I’m a bit more skeptical than Jacobs that anti-Trump Republicans will go back to the Rubio well a second time. He writes:

Among the major figures in the Republican Party, the one least likely to defend, endorse, or support Trump is surely Marco Rubio. (A point recently reinforced.) And if Rubio denounces Trump, or just stays silent, then that will significantly increase the likelihood of the scenario I imagined in that earlier post: an essentially intact GOP leadership in 2018 wheeling out as their preferred candidate a four-years-older, four-years-wiser, four-years-more-seasoned Marco Rubio.

That’s certainly possible, but somehow I doubt it. Rubio won’t finish the year as the runner-up to Trump or even a strong third-place “winner” in the delegate count. His effort to hang on to his delegates seems more like a desperate bid for relevance than the foundation of a future political comeback. The senator will be a little older and possibly even wiser in two years (when the next presidential campaign will effectively begin), but he’ll no longer be a senator and all of the same problems he had this year will remain. Assuming that he even wants to run for office again, he would do better to try to rebuild his career in Florida before pursuing the presidential nomination again, and after his failed campaign this year he is likely to have far fewer boosters in the future than he had this time around. I’m a confirmed Rubio-skeptic, so I may be missing something here, but even if the GOP is foolish enough to think reviving Bushism is the post-2016 …read more

Via:: American Conservative

      

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Rep. Zinke: The Taliban killed Sgt. McClintock but the Obama White House failed to save him

For the past several years, the White House has been forcing our troops to fight a war with their hands tied behind their backs. …read more

Via:: Fox Opines

      

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Foreign Policy and the ‘Good Instincts’ Trap

Many presidential candidates have little or no foreign policy experience before the campaign begins, and some have even less specific knowledge about the relevant issues. This is an obvious liability for these candidates, and their supporters frequently resort to the same argument to deflect attention from it: “He may not know the issues that well, but he has good instincts.” The “good instincts” defense makes a certain amount of sense at first glance, but it always proves to be woefully inadequate. When supporters can’t argue that the candidate knows what he’s doing or what he’s talking about, they have to use this defense in lieu of being able to make a positive case that the candidate is at least somewhat prepared for the position he’s seeking.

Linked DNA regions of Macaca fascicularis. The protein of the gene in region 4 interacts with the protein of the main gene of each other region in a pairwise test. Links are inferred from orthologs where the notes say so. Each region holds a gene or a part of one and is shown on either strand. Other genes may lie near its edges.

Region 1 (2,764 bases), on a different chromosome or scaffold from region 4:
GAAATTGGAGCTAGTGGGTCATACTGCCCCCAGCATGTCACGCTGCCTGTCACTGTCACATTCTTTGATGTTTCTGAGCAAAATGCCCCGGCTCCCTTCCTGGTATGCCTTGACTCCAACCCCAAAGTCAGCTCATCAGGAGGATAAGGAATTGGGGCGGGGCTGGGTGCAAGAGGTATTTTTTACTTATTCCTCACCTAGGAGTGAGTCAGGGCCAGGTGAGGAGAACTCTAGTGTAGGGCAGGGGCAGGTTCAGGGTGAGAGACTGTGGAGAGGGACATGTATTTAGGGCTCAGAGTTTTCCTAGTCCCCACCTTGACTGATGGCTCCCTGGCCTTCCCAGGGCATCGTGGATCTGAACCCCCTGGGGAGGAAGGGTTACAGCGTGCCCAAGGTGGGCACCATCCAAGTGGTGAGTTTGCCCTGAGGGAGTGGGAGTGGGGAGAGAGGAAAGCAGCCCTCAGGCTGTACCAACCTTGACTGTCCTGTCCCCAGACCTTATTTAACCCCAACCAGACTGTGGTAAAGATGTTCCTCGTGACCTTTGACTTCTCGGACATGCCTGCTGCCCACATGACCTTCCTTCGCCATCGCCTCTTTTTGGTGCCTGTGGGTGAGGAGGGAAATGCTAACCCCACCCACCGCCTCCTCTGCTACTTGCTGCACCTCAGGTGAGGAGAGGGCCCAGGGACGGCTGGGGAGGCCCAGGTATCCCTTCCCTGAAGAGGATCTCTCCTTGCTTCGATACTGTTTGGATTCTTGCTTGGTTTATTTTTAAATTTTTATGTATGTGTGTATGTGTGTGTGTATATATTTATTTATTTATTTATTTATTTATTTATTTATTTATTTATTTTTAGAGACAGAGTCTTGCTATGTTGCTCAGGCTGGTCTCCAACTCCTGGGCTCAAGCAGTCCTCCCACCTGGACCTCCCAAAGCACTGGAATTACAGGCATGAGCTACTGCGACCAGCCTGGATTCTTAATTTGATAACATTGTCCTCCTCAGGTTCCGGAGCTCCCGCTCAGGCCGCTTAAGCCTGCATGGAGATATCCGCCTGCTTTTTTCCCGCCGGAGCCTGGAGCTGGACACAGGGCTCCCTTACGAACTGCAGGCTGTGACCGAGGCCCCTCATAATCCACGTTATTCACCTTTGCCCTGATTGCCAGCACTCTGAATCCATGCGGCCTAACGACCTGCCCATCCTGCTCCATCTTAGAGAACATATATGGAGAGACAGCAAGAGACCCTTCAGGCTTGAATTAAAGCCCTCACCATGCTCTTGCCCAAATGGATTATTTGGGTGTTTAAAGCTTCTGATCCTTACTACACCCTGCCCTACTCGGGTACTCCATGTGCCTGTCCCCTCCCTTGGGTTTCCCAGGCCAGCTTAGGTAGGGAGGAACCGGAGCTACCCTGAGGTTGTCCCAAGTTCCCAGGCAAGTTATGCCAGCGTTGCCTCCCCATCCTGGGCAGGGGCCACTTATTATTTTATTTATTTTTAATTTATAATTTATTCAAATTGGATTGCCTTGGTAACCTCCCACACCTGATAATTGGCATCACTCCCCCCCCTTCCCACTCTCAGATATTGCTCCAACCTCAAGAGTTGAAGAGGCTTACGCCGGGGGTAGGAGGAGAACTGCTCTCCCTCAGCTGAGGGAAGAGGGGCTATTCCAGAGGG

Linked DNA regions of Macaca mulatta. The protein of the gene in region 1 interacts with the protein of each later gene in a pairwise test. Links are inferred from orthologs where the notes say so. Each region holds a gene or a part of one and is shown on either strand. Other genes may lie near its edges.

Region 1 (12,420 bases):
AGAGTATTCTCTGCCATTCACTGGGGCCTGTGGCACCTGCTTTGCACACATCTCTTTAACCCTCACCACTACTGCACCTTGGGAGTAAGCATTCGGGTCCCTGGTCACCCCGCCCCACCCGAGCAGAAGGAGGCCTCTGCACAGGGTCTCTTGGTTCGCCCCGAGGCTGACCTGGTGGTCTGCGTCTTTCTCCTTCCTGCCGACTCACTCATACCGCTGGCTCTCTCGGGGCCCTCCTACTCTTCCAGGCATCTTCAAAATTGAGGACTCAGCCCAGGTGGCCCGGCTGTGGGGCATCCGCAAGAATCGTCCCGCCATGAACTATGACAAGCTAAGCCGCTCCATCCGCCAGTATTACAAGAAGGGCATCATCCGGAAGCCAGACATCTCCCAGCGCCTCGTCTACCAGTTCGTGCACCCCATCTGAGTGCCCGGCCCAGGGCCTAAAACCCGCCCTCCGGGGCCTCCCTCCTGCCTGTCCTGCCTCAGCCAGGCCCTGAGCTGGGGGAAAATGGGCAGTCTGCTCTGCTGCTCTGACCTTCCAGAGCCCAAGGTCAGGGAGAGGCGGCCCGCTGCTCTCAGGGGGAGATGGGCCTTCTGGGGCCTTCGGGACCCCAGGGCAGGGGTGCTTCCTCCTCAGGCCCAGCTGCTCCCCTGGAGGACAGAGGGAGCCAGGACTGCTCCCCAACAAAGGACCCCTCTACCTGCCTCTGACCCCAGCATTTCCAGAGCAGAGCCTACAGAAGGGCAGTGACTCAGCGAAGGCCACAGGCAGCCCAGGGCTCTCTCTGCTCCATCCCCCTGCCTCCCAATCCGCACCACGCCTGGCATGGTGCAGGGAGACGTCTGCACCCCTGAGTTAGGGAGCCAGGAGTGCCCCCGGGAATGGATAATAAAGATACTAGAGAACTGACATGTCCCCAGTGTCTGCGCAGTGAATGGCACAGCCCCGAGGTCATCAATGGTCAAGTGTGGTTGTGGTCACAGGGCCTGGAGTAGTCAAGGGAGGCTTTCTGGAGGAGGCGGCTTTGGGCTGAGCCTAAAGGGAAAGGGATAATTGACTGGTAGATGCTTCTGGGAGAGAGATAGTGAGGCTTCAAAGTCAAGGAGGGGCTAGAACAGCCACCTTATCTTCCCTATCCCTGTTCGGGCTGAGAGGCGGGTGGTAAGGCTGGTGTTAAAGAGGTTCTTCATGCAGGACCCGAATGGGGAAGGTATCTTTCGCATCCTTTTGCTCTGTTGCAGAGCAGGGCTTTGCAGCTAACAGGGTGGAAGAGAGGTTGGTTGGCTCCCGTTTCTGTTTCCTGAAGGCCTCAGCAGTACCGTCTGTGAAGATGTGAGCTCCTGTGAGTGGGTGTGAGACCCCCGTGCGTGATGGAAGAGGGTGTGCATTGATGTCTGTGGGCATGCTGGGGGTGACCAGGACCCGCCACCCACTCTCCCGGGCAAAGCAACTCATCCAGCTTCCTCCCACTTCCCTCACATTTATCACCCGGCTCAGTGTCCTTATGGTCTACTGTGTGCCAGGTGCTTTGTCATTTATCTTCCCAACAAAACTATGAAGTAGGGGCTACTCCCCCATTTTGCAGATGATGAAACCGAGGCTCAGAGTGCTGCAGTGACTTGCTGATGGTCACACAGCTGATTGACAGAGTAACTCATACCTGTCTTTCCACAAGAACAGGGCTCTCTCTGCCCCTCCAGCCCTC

We heard the “good instincts” argument a lot during then-Gov. George W. Bush’s 2000 campaign. Bush didn’t know much about foreign policy, he didn’t seem terribly interested in learning more, and there wasn’t much of an effort to pretend that he did. But we were told that he had the right instincts, and would in any case be surrounded by very knowledgeable people. He mouthed some sensible-sounding phrases during the campaign, but the truth was that his instincts were actually quite bad and the people around Bush encouraged him in his worst hawkish instincts.

The “good instincts” defense usually relies on cherry-picking statements that a candidate has made that supporters like while explaining away all of the others that they don’t. As it turned out, Bush’s preference for unilateralism and his disdain for international agreements were far more reliable indicators of how he would govern than the “humble” approach he professed to favor, and his lack of experience and knowledge proved to be much more important in producing bad policy decisions than most people probably thought possible before he was elected. Another problem with this argument is that it makes the candidate’s superficial public persona more important than his actual record (or lack thereof).

The biggest problem with the “good instincts” argument is that it lets the candidate off the hook for his lack of knowledge, which is treated as a minor weakness that can be easily remedied instead of the serious flaw that it really is. It intentionally lowers the standard by which a candidate is judged, and it gives him a pass for his ignorance that would normally be considered disqualifying in any other field. That not only encourages the candidate in question to try to get by with the bare minimum of preparation, but it also tells aspiring future candidates that they don’t need to bother with learning the issues in any depth. That may well work as a campaign tactic, but it practically guarantees poor policy decisions in the future.

…read more

Via:: American Conservative